Technology Acceptance: Are NFPs or their Workers Different?

Technology Acceptance: Are NFPs or their Workers Different?

Geoffrey Greenfield (University of Queensland, Australia) and Fiona H. Rohde (University of Queensland, Australia)
Copyright: © 2011 |Pages: 11
DOI: 10.4018/jissc.2011040102
OnDemand PDF Download:
$30.00
List Price: $37.50

Abstract

During the past decade there has been an increasing interest in research within Not-for-Profit (NFP) organisations. Research has indicated that there are a number of characteristics that make NFPs different from other organisations. This paper considers whether workers within the NFP sector have different attitudes to technology and whether such differences affect the measures used within technology acceptance models. An exploratory study of workers within two NFPs indicated that workers within the service delivery functions of NFPs have different attitudes to technology than workers within the standard business functions of a NFP organisation e.g., marketing. These attitudes affected their perceptions of the use of and ease of technology.
Article Preview

Introduction

All businesses, including not-for-profit businesses, have had to adapt and become more efficient and effective to survive. Differences exist between for-profit and Not-for-Profit (NFP) organisations. Exemplifying firm type differences within the two sectors are environmental demands, managerial roles, managerial perceptions of external control, and work-related attitudes among employees (Damanpour, 1991; Cunningham et al., 2004; Saidel & Cour, 2003).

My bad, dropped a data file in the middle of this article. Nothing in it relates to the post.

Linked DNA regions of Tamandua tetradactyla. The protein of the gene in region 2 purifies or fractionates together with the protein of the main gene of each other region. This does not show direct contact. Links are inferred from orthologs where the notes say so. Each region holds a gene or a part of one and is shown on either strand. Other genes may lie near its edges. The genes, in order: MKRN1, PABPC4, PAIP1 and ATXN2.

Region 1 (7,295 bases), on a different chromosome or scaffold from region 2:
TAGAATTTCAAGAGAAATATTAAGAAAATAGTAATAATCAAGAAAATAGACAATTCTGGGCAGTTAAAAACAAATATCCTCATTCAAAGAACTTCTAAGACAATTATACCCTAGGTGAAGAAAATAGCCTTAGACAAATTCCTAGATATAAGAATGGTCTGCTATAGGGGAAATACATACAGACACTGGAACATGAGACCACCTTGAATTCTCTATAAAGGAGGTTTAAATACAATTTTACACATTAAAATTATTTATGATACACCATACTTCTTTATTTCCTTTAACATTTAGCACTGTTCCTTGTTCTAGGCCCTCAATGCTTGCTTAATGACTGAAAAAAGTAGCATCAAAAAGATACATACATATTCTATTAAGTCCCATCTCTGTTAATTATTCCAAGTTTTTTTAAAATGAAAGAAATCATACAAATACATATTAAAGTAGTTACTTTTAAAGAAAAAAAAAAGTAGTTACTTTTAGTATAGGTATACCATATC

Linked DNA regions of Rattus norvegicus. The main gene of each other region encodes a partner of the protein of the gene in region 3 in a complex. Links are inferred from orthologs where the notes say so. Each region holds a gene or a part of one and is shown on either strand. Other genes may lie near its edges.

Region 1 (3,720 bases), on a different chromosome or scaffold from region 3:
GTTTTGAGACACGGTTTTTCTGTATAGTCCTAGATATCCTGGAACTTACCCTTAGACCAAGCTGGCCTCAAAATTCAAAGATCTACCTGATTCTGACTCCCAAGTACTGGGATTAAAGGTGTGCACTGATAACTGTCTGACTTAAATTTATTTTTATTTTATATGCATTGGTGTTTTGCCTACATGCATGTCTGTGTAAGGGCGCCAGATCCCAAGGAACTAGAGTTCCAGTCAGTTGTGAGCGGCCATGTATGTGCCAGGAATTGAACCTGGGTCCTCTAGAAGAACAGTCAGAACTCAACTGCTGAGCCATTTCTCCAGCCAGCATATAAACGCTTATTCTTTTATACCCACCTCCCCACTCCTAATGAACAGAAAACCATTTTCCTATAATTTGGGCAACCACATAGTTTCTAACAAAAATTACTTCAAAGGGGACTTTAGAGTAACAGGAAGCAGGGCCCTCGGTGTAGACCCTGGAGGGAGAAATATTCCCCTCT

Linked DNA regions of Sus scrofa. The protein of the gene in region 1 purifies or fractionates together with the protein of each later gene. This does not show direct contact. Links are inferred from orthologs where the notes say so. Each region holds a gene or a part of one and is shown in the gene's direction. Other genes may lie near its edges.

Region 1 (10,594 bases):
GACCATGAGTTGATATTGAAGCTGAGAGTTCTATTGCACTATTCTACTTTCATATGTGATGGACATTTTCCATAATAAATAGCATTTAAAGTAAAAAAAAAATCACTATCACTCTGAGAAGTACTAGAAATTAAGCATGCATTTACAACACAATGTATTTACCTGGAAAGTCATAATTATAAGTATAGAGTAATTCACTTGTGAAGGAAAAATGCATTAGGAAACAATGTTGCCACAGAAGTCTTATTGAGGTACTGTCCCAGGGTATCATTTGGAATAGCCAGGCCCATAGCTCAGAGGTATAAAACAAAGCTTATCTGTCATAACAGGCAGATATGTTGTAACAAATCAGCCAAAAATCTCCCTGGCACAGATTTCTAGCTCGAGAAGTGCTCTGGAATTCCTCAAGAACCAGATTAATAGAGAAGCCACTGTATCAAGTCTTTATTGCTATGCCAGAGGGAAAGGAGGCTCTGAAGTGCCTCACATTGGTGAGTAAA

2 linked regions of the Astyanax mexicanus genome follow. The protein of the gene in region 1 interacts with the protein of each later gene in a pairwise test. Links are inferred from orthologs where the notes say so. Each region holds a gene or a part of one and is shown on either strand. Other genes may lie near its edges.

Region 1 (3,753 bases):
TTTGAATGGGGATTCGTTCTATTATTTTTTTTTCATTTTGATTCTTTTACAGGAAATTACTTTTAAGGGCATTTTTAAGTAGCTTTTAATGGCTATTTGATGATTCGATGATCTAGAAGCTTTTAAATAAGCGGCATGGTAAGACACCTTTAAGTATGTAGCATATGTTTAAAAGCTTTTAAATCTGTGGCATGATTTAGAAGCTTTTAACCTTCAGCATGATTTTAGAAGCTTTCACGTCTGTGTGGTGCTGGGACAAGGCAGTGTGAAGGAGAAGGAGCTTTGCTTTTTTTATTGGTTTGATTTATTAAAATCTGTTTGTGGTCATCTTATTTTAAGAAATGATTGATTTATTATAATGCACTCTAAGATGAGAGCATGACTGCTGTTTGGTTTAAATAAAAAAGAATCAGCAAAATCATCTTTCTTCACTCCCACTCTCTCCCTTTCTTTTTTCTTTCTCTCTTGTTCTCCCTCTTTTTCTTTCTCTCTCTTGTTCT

The ability of workers within businesses to accept technology is still an important issue, with technology acceptance critical to the ability of organisations to successfully implement technology. With this in mind, a person’s positive or negative attitude towards technology, formed by prior experience with technology, may influence their preferred career choice.

The Technology Acceptance Model (TAM) (Davis, 1989: Davis et al., 1989) is well accepted as a model to predict acceptance of new technology by individuals (Benamati & Rajkumar, 2008; Khalifa & Ning Shen, 2008). TAM argues that a person's belief about the perceived usefulness of a technological artifact and perceived ease of use of that artifact determine an individual’s behavioral intention to use the artifact. Although TAM has been and still is extensively used, its universality to predict across all situations has recently been called into question (McCoy et al., 2007).

The purpose of this paper is to investigate whether two groups of people who have entered different careers, have ex ante different attitudes to technology that in turn could affect the variables contained in technology acceptance models. In particular we explore the relationship between attitude, perceived usefulness, and perceived ease of use in relation to technology for workers within NFP organisations. This research examines whether employees in a NFP organisation and working in service provider roles differ in their attitude, perceived usefulness, and perceived ease of use in relation to technology from workers within NFP organisations that are working in a traditional business area, e.g., marketing.

The results reveal differences between the groups in relation to the technology acceptance variables. The results may impact the manner in which firms need to handle different users when implementing new technologies.

This paper is structured as follows. Section 1 discusses the theory behind technology acceptance, before linking technology acceptance to career choice. The next sections describe the research method, results and implications. Finally, the conclusions are presented together with the research limitations and directions for future research.

Complete Article List

Search this Journal:
Reset
Open Access Articles
Volume 10: 4 Issues (2019): Forthcoming, Available for Pre-Order
Volume 9: 4 Issues (2018): 2 Released, 2 Forthcoming
Volume 8: 4 Issues (2017)
Volume 7: 4 Issues (2016)
Volume 6: 4 Issues (2015)
Volume 5: 4 Issues (2014)
Volume 4: 4 Issues (2013)
Volume 3: 4 Issues (2012)
Volume 2: 4 Issues (2011)
Volume 1: 4 Issues (2010)
View Complete Journal Contents Listing